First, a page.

The Jewel in the Crown

We have all seen the recent discussion on Newry’s regeneration, in particular the keystone projects and their impact upon matters such as parking. I moved back to the city last year and realised the time gave me a new appreciation for the built artefacts, from this I offer some thoughts on the proposals, the existing and how the two could integrate.

 

Clearly Newry has a lack of quality public space, accommodating to all and reflective of Newry’s unique, historic connection to its waterways. While the desire for a city park on the scale proposed in the Albert Basin should be encouraged, it is a long term scheme for public space within the city. There are faster, cheaper and smaller scale options available to begin addressing the lack of room to breathe in the city. In my mind these can be found via a closer look and understanding of what the city has to offer. There are any number of places that would benefit from a careful touch, collectively these small projects will deliver a noticeable and realistic improvement to the experience of the city. Which, as retail has moved online, people will only visit and live in cities which offer a pleasant experience.

 

With this in mind I look to the new theatre site next to the City Hall, a place with potential to become a properly urban space within the city, rather than a busy road route. This complex piece of city could become a public place, with a character unique to Newry, the rival of any on the Island. This is due largely to its location within the city and the retained pieces of the built fabric enclosing the space. Chief among these is the strong, object of the City Hall, spanning the river and commanding the wider streets and river as they flow past the beautiful curved facades of Trevor Hill. These are supported by the low stone walls and bridges, framing the river in a shrine like manner. All this is contained and supported by the retained city structure, in particular the buildings of McCarten Bro’s and Finegan & Son. This site is integral to the townscape due to it being something of a junction within the city. Geographically, at the point where the river and canal part to form sugar island. Urbanistically, it sits at the edge of the tighter, historic city centre, here the streets widen thanks to the presence of the river, becoming a natural place for breath. Together this ensemble has the potential and scale to become square for the city, akin to those of the great Flemish city of Ghent.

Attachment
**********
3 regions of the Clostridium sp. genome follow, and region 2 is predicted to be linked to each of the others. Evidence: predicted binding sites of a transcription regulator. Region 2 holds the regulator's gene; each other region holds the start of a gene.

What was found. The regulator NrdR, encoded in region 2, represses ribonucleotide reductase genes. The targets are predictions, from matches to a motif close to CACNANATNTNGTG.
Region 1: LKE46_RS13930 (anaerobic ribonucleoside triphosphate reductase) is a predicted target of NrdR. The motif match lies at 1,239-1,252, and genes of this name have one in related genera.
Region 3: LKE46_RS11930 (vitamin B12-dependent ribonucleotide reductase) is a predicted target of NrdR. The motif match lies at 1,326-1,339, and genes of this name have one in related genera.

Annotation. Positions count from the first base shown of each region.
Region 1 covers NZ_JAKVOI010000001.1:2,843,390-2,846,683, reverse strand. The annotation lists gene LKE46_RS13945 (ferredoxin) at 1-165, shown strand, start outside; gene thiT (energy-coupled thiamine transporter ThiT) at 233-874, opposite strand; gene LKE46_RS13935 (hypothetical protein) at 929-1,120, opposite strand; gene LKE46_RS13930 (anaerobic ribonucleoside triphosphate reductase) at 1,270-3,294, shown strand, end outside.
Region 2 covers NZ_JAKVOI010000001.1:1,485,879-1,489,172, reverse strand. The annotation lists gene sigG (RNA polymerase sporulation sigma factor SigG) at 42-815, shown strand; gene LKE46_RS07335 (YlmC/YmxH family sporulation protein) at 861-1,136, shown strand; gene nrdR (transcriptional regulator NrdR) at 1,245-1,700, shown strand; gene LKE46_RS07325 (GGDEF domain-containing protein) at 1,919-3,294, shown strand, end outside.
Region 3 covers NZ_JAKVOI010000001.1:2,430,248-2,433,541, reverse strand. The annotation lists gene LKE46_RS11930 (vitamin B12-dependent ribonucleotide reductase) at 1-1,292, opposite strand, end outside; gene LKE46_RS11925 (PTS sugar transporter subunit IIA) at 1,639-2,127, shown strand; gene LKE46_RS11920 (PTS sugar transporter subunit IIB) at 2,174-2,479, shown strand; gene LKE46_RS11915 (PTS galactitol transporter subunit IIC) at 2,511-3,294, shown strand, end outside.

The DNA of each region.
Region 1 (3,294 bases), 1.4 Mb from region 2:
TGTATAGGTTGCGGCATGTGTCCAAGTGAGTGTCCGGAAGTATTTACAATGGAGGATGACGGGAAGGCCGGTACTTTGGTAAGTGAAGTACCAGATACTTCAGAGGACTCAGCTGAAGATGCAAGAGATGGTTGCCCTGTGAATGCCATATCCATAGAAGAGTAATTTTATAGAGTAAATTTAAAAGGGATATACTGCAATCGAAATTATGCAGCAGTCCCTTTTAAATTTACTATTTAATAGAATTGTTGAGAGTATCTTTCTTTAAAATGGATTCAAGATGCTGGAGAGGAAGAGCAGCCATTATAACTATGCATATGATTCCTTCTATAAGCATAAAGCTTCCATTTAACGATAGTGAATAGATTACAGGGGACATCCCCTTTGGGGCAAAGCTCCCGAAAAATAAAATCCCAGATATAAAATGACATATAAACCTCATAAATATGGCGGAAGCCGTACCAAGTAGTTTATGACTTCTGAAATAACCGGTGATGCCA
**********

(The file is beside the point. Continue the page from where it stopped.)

Despite the potential, the site is choking under heavy handed roads infrastructure, like most of the city. The area is treated as a car park, rather than a lively river fronted square overlooked by the city hall. The existing issues are not solely car related, some are easily solved and the results would be of great benefit to the region as a whole. We all know the issue with the corner between the City Hall and Arts Centre; a forgotten street, dead ended by a gate. If this gate was opened, we could integrate the centre of the city with the Greenway and Towpath, creating a safe (car free) link between the towpath and greenway, without resorting to major traffic re routing. This would give Newry a place within these great landscape elements, the increase in visitor would benefit the city economically and socially by activating the (hopefully new) public spaces of the city.

 

The theatre is ideal to being addressing these issues as the first public building in the city for years. The scheme (to its credit) recognises the value in creating a public space on the river to the rear of the City Hall, though this would be marooned by the unnecessary glazed link between the old and new. This glazing eliminates the possibility of any future car free greenway / towpath link, or the potential for this new public space to have a meaningful and useful connection the city.

Removing this glazed link from the scheme, would result in the loss of very little critical accommodation to the theatre. The result would be of great benefit to the city’s public space and funds, not least in thanks to the savings in glazing. 

 

Important also, would be the continuance of the City Halls relationship with the built fabric of the city. This building is used by all of us, it should sit somewhere more welcoming and civic than a car park. By opening up the route along side and activating the square in front, we have a chance to give the City Hall the respect deserved.